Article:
Most people are familiar with the Internet of Things (IoT), which refers to smart objects in a connected network, as this diagram shows.
A "smart" object has a sense of its environment, and it makes decisions (locally or together with peers and a cloud server), then puts those decisions into action.
To be smart, the object must have a brain to carry intelligence. So far, the way to do this is to embed a computer in the object. For example, you can put a Cortex-M CPU with Bluetooth 5.1 in a chip smaller than 2x2mm and embed it into almost anything. This tiny device is more powerful than my first desktop PC.
A developer can write software for this tiny computer that uses the device's ability to gather input from all kinds of sensors (e.g., heat, light, moisture, and so on) and share and act on it using the device's screen, speaker, actuators (step motors, servos, and so on), and network.
AI + IoT = AIoT
We often associate IoT with small programmable objects, like a smart lightbulb or door lock. While those are good uses of IoT, IoT is bigger than this. IoT is driving the next stage of our information-centric society.
Information systems have become a natural part of our everyday lives. You no longer have to sit in front of a computer to surf the internet because a smartphone can bring the whole world into the palm of your hand. Soon, you won't even need a phone—the popularization of smartwatches and other wearables is proving that. The convenience of these information systems encourages us to collect and use more data from everything. For instance, why couldn't a red light tell your car it will turn
green in 5 seconds, so it is not a smart move to release the brake
In a few years, humans won't be the major data producers and consumers. "Things" will be.
The abundance of data these things will create means we can no longer expect people to be able to analyze all the patterns and contents or even to write parsers to process the data. Based on the sheer amount of data, we need artificial intelligence (AI) to deal with it. AI will be applied to the entire data-processing process, and AI can transmit results instead of raw data. This will also reduce network traffic. Ideally, an AI will be able to drive smart objects to make decisions based on analyzed data on the spot.
Eventually, the goal is for smart objects to be able to live on their own, as you can see in This one owns itself, a story about a drone earning money to pay its recharging bill by making deliveries for a coffee company. The focus of this story is about the smart contract powered by blockchain, but in my opinion, it's achievable with the artificial intelligence of things (AIoT), the most fundamental element in smart devices.
Open source AIoT operating systems
In the past, smart objects were programmed on bare metal. Now the scenario is a lot more complex. When creating a real-life AIoT system, there are too many details to account for on your own—all of the types of Systems on a Chip (SoC), sensors, actuators, network protocols, AI modeling, performance optimization, reliability, power management, firmware over the air (FOTA), security, and more. However, using an AIoT operating system enables all of this hard work to be accumulated and reused instead of starting over for each hardware or project.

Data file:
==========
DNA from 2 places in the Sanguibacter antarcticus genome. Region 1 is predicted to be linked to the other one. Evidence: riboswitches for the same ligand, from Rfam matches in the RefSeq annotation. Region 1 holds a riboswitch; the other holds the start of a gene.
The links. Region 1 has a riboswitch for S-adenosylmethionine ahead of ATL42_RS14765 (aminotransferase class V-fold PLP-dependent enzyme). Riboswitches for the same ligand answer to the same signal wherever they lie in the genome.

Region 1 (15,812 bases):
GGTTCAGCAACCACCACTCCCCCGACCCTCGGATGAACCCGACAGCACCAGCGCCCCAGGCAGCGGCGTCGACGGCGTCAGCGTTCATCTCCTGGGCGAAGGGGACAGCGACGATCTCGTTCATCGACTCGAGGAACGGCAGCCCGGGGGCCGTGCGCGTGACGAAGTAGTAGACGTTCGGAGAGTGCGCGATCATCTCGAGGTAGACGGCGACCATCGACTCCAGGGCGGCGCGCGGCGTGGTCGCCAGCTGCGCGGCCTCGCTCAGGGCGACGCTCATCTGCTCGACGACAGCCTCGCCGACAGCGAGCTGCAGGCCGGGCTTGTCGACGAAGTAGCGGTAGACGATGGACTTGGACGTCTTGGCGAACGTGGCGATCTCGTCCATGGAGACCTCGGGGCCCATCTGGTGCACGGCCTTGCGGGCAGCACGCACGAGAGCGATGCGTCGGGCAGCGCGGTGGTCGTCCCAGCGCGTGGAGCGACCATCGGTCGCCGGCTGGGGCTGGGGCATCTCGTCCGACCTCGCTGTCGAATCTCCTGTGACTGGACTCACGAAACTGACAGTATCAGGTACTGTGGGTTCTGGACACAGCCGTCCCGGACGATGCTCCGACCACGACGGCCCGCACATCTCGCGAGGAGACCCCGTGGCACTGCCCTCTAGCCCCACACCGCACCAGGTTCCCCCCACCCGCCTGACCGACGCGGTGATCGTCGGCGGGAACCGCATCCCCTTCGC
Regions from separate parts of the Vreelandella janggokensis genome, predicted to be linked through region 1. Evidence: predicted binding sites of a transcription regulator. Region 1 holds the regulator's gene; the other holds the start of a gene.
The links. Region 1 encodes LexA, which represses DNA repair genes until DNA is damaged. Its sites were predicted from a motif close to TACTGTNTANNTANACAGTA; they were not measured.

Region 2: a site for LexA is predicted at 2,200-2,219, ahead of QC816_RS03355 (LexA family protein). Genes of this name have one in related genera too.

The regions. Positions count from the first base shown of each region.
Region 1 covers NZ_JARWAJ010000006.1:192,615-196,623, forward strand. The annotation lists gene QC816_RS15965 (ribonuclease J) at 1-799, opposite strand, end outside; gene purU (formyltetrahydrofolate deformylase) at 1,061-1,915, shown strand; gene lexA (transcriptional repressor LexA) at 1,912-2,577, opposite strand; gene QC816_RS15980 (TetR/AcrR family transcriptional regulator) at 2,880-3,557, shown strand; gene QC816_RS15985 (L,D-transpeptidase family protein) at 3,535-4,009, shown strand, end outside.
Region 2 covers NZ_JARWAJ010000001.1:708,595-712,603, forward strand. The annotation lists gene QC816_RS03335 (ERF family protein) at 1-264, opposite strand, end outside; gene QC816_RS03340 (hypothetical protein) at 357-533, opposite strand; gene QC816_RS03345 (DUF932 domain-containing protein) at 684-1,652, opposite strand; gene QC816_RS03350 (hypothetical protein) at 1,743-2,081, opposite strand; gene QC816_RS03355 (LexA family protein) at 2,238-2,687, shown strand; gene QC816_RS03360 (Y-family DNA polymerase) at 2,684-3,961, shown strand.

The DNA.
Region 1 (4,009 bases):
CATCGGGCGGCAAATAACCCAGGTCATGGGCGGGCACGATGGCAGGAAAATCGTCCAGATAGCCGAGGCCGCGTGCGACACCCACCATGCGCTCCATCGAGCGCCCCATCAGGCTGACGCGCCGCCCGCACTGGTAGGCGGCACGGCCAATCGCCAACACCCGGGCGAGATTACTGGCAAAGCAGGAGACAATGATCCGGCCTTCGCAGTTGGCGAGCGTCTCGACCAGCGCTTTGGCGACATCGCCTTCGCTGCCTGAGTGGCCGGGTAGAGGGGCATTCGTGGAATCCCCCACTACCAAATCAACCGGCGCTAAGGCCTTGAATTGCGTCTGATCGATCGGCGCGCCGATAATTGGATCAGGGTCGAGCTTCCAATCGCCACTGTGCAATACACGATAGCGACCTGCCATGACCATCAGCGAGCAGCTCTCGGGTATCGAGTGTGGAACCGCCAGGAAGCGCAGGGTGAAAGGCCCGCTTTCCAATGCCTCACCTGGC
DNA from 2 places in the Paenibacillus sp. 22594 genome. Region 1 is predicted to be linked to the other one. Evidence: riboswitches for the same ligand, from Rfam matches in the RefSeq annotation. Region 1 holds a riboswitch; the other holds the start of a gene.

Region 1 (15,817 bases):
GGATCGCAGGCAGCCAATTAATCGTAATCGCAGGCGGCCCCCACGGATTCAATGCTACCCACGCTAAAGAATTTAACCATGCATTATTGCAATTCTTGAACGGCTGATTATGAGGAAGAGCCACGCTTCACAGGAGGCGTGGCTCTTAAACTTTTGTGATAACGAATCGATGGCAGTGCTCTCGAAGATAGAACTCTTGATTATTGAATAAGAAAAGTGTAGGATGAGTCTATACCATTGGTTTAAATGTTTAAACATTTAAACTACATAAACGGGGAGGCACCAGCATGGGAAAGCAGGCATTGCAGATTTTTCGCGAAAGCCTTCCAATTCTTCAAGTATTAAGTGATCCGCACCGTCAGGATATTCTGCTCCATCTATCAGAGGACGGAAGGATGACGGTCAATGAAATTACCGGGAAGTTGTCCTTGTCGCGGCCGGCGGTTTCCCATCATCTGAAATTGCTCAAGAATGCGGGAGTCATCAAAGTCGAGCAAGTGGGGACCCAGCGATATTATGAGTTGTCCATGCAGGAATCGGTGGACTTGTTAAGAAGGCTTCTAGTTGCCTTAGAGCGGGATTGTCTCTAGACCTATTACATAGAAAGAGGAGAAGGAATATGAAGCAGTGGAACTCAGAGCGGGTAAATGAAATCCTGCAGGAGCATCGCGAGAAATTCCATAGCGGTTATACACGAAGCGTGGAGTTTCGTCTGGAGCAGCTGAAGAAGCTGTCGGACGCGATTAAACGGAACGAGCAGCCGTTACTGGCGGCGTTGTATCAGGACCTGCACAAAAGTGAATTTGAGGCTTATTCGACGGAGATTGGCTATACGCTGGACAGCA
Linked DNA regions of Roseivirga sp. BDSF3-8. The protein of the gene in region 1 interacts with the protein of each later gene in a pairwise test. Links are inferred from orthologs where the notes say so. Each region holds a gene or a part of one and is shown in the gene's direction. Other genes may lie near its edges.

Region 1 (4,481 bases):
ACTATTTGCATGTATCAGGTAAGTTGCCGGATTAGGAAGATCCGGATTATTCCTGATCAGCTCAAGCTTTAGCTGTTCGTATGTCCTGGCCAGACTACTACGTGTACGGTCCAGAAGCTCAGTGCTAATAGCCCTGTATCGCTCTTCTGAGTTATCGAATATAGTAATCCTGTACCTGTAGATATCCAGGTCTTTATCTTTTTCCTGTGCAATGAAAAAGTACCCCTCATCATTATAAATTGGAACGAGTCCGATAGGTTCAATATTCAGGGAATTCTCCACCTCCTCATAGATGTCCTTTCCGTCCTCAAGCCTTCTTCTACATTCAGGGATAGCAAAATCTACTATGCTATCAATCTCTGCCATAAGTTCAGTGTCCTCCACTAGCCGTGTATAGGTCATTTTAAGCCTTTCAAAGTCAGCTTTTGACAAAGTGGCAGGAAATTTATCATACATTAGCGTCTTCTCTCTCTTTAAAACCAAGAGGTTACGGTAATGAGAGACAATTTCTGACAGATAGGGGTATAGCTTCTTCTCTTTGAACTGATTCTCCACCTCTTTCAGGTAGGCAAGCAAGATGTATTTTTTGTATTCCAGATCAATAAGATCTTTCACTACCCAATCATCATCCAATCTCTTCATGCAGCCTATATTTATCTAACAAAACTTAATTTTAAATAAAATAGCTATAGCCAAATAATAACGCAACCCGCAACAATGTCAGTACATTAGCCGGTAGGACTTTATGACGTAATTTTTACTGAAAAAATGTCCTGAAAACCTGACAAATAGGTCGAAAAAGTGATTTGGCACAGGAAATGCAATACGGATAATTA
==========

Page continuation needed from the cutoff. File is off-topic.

AIoT is an open world, by its nature. The diversity of smart objects means no one can dominate the entire market, and we must work together to make things talk to each other. There are many levels of openness, such as file formats, protocol stacks, and APIs. These are all dependent upon the openness of the interface and the implementation of the source code.
Open source makes it possible to customize, reuse, and improve our code. This flexibility is important. The original author of an AIoT operating system cannot be an expert on everything. Other developers have different types of expertise they can use to build upon an open foundation.
If an operating system is well-designed and has an active community, it can provide reusable drivers, protocols, libraries, frameworks, middleware, and all manner of tools. All these components can speed product development dramatically. Without an open source platform, people have to build those parts again and again.
The RT-Thread project has been working toward this goal. RT-Thread is an open source IoT OS that started in 2006 and currently powers 600 million devices. Its IoTOS project is part of the general AIoT blueprint. It also comes with more than 200 open source packages and some commercial packages—and the number of each keeps increasing—that make it easier to develop for the AIoT.
If you're interested in building the IoT and working toward a better, smarter, and open future of AIoT, visit the RT-Thread website and see how you can lend a hand.
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